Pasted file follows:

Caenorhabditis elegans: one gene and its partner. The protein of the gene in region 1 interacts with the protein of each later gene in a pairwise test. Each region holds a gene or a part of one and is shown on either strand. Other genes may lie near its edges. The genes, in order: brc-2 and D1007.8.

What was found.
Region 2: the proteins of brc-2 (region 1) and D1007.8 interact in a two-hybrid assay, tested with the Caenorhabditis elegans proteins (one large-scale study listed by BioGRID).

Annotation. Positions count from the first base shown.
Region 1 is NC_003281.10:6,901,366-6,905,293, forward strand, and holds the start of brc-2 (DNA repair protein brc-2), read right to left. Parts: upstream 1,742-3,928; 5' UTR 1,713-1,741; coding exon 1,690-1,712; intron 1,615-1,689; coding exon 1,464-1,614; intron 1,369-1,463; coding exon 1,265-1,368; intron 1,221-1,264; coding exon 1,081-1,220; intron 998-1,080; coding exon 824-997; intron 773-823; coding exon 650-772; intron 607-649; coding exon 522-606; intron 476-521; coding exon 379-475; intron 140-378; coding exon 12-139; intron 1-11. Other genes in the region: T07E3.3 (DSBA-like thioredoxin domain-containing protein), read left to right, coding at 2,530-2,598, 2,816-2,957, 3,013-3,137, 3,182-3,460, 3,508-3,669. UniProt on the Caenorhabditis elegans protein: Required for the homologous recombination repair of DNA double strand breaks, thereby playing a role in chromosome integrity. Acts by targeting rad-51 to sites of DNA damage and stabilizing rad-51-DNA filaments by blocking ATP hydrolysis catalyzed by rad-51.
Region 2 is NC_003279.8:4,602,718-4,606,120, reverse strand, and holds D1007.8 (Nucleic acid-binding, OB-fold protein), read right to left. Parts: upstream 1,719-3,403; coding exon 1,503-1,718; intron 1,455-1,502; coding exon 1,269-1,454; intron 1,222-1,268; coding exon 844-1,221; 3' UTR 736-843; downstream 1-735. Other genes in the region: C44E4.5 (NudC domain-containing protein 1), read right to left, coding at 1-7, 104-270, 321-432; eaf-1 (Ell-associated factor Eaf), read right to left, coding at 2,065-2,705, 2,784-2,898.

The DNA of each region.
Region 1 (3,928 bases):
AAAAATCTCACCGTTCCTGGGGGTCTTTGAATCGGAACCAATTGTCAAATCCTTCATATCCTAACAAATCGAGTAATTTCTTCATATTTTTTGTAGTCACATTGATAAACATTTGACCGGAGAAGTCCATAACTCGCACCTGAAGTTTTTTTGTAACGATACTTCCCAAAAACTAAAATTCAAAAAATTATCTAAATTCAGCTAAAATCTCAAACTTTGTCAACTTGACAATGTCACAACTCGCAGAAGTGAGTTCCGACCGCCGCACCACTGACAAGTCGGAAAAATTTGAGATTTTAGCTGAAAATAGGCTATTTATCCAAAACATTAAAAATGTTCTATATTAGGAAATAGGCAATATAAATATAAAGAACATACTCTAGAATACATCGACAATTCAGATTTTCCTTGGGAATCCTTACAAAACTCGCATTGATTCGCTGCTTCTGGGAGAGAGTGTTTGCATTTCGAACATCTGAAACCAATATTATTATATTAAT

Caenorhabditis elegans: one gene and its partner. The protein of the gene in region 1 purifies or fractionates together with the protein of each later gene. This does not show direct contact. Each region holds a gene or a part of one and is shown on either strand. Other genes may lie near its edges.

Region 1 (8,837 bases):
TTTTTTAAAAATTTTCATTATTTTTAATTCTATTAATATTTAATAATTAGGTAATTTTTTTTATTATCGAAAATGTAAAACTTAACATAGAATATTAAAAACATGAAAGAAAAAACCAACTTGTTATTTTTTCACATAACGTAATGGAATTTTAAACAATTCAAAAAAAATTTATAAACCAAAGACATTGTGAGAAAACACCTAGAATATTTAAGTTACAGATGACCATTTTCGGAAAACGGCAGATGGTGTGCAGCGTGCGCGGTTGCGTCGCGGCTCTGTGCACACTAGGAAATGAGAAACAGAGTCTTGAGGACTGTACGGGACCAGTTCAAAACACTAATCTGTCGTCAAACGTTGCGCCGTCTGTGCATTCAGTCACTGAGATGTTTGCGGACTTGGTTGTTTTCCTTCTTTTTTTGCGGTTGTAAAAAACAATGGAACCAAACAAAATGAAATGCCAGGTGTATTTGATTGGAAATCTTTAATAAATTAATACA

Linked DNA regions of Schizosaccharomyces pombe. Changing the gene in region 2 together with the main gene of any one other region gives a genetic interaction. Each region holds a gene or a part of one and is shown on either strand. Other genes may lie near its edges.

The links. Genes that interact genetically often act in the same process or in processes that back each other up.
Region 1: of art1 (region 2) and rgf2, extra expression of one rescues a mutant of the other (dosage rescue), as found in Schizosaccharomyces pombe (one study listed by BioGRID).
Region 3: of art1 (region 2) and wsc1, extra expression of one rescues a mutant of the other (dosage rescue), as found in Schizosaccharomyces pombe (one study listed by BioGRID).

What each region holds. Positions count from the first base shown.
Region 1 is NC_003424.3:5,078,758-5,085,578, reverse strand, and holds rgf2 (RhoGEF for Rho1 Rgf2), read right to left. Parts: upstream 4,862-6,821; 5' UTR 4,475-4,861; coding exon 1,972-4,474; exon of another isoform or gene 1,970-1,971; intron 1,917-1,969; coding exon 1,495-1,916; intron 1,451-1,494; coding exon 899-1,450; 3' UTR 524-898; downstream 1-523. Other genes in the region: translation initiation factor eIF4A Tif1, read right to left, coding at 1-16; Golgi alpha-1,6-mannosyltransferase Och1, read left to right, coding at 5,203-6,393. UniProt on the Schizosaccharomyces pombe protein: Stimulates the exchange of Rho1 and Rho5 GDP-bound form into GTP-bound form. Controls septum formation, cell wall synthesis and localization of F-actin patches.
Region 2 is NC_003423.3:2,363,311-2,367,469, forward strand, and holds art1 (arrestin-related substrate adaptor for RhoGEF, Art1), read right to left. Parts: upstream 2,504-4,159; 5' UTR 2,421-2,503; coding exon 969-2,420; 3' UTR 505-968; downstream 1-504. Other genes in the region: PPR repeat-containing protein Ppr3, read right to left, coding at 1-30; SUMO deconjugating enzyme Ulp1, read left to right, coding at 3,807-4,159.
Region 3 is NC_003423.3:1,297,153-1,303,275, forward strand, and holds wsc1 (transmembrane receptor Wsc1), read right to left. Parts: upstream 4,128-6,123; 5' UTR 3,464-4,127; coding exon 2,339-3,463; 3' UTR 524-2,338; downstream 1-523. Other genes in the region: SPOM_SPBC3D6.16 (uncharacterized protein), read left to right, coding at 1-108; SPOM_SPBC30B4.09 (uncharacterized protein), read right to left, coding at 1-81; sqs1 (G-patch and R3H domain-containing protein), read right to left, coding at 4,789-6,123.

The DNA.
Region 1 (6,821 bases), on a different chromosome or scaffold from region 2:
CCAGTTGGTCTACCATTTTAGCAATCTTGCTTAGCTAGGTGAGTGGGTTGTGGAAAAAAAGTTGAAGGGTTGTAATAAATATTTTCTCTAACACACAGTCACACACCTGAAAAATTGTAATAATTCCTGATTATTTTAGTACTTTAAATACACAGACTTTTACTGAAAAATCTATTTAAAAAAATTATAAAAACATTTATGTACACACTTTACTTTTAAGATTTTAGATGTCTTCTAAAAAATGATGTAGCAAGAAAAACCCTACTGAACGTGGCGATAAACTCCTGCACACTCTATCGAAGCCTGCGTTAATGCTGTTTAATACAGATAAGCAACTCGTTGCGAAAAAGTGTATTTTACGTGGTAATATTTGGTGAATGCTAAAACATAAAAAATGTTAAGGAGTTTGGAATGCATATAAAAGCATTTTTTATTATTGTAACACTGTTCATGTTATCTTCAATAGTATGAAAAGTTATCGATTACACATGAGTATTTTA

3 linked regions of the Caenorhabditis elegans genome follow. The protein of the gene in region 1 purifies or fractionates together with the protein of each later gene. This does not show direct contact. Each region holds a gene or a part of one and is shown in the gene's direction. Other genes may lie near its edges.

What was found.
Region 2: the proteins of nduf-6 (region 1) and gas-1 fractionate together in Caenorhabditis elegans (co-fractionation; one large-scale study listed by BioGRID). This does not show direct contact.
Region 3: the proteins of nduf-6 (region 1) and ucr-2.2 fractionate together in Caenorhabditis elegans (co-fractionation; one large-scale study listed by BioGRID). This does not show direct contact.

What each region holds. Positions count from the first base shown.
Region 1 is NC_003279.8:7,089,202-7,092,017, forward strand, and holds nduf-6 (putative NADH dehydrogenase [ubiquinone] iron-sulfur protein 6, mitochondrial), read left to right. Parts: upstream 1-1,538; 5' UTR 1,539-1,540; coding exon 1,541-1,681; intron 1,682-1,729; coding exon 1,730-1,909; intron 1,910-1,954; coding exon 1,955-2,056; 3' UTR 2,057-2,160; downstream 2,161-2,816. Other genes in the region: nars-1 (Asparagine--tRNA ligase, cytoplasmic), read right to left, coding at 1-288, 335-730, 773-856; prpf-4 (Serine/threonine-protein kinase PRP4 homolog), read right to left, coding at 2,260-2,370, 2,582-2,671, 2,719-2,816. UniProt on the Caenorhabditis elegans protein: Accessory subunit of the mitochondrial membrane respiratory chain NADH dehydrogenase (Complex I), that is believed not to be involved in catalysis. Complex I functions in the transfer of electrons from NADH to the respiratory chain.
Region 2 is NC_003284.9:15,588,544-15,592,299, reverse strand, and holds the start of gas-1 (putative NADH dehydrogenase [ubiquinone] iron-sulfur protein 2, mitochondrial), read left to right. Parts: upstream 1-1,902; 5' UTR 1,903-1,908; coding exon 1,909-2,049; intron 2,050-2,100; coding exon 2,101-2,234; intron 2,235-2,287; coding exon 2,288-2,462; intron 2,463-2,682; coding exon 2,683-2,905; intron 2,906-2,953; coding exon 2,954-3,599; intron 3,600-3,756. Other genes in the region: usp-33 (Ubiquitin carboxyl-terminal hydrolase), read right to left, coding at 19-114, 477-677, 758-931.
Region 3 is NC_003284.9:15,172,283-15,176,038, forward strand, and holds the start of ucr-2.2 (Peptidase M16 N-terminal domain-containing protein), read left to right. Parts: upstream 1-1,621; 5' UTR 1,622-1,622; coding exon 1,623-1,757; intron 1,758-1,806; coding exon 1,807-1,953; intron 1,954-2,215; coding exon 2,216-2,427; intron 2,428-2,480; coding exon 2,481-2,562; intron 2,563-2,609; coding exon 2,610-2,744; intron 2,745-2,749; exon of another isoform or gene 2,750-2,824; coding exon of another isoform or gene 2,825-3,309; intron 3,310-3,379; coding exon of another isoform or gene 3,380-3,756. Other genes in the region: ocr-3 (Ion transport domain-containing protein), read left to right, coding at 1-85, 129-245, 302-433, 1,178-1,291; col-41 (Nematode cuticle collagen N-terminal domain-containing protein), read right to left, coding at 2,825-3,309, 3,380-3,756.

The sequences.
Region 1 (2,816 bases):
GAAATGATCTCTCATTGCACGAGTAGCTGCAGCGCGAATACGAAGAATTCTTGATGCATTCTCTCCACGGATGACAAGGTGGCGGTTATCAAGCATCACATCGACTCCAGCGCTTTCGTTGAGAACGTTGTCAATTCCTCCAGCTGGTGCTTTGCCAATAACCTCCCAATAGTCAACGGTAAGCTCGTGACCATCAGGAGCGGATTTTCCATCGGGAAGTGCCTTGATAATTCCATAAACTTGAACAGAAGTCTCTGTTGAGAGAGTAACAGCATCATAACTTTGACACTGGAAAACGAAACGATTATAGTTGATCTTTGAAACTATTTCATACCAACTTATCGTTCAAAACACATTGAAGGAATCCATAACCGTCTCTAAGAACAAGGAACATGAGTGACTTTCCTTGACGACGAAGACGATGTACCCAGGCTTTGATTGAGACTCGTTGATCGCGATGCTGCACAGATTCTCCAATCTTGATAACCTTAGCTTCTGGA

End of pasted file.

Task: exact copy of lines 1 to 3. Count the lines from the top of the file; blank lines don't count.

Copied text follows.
Caenorhabditis elegans: one gene and its partner. The protein of the gene in region 1 interacts with the protein of each later gene in a pairwise test. Each region holds a gene or a part of one and is shown on either strand. Other genes may lie near its edges. The genes, in order: brc-2 and D1007.8.

What was found.
Region 2: the proteins of brc-2 (region 1) and D1007.8 interact in a two-hybrid assay, tested with the Caenorhabditis elegans proteins (one large-scale study listed by BioGRID).